Thursday

February 11, 2016
Posted by **JOhn** on Friday, March 5, 2010 at 3:57pm.

- MATH -
**tchrwill**, Sunday, March 7, 2010 at 9:54amIn terms of the original problem:

The city boy loved the farmers daughter.The farmer said city boys were not very smart but he would give his daughter hand if he could do the following: Go up the hill to the apple tree and pick a certain number of apples.

As he came back down the hill he would pass throught three gates.

At each gate he must leave half his apples plus, half an apple.

A whole number of apples must be left at each gate.

How many apples must he pick?

It is not said how many apples he has left when he reaches the bottom, which determines how many he started with.

If after passing through the last gate he has no apples left, he left 1 apple at the last gate, arriving with 1 apple and leaving half his apples, 1/2, plus 1/2 an apple equaling 1 whole apple.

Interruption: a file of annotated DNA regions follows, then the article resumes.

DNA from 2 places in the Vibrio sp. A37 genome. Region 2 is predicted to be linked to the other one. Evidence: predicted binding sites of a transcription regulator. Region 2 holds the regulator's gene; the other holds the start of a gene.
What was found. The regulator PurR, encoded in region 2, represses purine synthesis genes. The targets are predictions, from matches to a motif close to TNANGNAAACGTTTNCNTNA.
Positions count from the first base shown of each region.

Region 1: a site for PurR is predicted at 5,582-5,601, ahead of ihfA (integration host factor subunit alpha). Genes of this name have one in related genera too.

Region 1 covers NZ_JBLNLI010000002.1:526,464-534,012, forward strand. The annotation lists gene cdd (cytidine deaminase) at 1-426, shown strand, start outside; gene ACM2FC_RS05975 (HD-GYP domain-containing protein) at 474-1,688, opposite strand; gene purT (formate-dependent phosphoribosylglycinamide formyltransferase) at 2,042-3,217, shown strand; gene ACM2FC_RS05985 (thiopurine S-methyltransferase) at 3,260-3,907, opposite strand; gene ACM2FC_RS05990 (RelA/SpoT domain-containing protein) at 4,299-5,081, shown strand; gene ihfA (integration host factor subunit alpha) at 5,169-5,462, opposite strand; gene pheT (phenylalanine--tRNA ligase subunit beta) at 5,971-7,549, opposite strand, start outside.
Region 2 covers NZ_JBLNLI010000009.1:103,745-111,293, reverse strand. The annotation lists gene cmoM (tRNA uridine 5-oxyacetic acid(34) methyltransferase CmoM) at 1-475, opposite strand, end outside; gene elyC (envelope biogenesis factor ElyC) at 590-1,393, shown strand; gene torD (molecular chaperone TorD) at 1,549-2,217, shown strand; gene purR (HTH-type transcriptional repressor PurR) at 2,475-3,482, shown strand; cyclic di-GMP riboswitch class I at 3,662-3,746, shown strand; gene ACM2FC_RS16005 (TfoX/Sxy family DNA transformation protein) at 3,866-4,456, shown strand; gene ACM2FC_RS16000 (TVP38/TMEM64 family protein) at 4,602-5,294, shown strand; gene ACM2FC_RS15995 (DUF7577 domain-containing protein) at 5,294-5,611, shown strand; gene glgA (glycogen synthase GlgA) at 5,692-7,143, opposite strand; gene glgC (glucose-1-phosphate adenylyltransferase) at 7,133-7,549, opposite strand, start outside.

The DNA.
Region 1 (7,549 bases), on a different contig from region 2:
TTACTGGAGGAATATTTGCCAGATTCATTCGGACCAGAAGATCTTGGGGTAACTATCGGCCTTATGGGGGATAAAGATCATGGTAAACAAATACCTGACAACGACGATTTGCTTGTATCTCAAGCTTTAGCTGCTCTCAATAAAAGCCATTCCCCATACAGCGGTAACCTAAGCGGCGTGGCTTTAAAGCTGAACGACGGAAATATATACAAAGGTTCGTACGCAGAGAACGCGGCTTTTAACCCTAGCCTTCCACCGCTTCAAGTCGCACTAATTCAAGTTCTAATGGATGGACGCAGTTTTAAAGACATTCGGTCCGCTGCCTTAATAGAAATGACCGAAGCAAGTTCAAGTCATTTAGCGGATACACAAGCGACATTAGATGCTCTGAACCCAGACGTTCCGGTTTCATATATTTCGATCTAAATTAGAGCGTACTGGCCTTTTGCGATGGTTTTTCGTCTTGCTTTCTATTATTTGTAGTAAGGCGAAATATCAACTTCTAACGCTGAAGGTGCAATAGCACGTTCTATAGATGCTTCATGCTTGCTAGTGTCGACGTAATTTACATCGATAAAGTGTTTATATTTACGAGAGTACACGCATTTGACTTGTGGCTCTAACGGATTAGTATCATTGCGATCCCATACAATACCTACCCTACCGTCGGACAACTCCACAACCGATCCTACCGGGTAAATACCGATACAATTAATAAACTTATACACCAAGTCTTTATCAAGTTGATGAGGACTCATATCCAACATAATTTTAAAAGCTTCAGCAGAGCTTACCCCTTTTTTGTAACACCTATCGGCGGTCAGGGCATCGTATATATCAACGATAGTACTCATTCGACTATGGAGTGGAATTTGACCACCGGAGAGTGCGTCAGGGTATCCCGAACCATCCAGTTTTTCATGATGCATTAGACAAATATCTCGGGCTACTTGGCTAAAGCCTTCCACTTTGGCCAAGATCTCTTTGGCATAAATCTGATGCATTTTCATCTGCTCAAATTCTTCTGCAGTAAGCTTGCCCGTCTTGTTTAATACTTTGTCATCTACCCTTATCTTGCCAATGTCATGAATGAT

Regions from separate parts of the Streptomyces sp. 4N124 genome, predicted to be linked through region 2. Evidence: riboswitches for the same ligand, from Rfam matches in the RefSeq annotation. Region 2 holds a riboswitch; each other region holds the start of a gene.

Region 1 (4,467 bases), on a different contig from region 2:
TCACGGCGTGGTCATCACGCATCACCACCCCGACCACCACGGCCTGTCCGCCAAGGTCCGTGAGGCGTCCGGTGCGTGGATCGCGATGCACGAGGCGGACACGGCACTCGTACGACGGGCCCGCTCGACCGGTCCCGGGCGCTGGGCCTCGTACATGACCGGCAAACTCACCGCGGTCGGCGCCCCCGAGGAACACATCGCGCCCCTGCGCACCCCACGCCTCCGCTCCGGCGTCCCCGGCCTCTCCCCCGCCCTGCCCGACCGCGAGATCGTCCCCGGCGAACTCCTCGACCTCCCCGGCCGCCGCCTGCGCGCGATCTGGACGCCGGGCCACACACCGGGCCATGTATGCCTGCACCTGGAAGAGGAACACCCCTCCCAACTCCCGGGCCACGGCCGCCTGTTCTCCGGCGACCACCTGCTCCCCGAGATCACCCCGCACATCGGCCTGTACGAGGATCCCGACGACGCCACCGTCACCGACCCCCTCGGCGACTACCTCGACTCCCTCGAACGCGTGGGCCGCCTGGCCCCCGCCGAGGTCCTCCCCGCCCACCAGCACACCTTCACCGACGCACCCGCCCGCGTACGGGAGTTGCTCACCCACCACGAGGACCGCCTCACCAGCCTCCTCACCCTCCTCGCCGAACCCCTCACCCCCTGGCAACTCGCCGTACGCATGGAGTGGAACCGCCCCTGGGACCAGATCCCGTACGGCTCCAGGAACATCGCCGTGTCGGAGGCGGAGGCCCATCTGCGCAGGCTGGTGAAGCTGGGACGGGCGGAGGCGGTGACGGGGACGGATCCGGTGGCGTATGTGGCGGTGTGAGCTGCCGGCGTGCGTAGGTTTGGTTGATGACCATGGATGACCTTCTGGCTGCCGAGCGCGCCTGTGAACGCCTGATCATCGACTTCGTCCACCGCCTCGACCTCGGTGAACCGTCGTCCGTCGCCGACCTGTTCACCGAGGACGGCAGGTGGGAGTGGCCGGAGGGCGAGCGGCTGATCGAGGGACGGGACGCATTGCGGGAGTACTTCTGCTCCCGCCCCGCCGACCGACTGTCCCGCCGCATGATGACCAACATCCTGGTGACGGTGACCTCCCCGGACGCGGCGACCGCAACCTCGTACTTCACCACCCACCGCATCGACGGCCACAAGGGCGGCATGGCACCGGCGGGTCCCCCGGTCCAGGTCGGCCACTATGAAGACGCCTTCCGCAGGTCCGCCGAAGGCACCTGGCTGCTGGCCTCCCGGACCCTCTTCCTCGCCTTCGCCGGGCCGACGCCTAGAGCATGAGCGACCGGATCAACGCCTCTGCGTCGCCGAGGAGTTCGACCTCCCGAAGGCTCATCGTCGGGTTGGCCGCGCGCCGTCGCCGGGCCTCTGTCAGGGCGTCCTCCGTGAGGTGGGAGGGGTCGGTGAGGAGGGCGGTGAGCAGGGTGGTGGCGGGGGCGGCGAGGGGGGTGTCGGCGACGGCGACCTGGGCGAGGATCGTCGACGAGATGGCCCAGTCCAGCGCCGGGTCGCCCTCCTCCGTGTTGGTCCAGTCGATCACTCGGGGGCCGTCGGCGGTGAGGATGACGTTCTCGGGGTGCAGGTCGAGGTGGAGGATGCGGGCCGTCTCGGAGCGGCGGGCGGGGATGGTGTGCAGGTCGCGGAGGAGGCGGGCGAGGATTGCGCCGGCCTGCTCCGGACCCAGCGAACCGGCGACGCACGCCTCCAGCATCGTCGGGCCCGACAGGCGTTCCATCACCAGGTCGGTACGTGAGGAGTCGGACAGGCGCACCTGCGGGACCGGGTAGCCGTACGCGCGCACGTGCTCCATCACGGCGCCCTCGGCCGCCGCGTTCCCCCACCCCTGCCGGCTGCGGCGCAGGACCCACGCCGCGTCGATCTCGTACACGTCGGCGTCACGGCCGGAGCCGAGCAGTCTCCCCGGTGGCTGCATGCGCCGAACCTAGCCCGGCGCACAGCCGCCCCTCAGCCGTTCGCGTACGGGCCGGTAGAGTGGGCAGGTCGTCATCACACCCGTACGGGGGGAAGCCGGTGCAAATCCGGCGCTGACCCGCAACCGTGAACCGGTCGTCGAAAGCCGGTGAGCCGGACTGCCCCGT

Since he had 1 apple left after leaving the 2nd gate, he must have had (1 1/2)x2 = 3 apples when he arrived at the 2nd gate, leaving half his apples, 1 1/2, plus 1/2 an apple equaling 2 whole apples.

Since he had 3 apple left after leaving the 1st gate, he must have had (3 1/2)x2 = 7 apples when he arrived at the 1st gate, leaving half his apples, 3 1/2, plus 1/2 an apple equaling 4 whole apples.

Thus, if no apples are left after the 3rd gate, he started out with 7 apples.

For any N apples left after leaving the last gate, you would start out with

[[(N + 1/2)2 + 1/2]2 + 1/2]2 = 8N + 7 apples

Starting out with X apples, he has X/2 - 1/2 left after the first gate or (X - 1)/2.

After the second gate he has (X - 1)/4 - 1/2 left or (X - 3)/4.

After third third gate he has (X - 7)/8 left.

If he was to have none left, (X - 7)/8 = 0 and X = 7.

If he was to have 1 apple left, (X - 7)/8 = 1 and X = 15.

Starting with X and ending with N, X = 8N + 7, the same as given you earlier.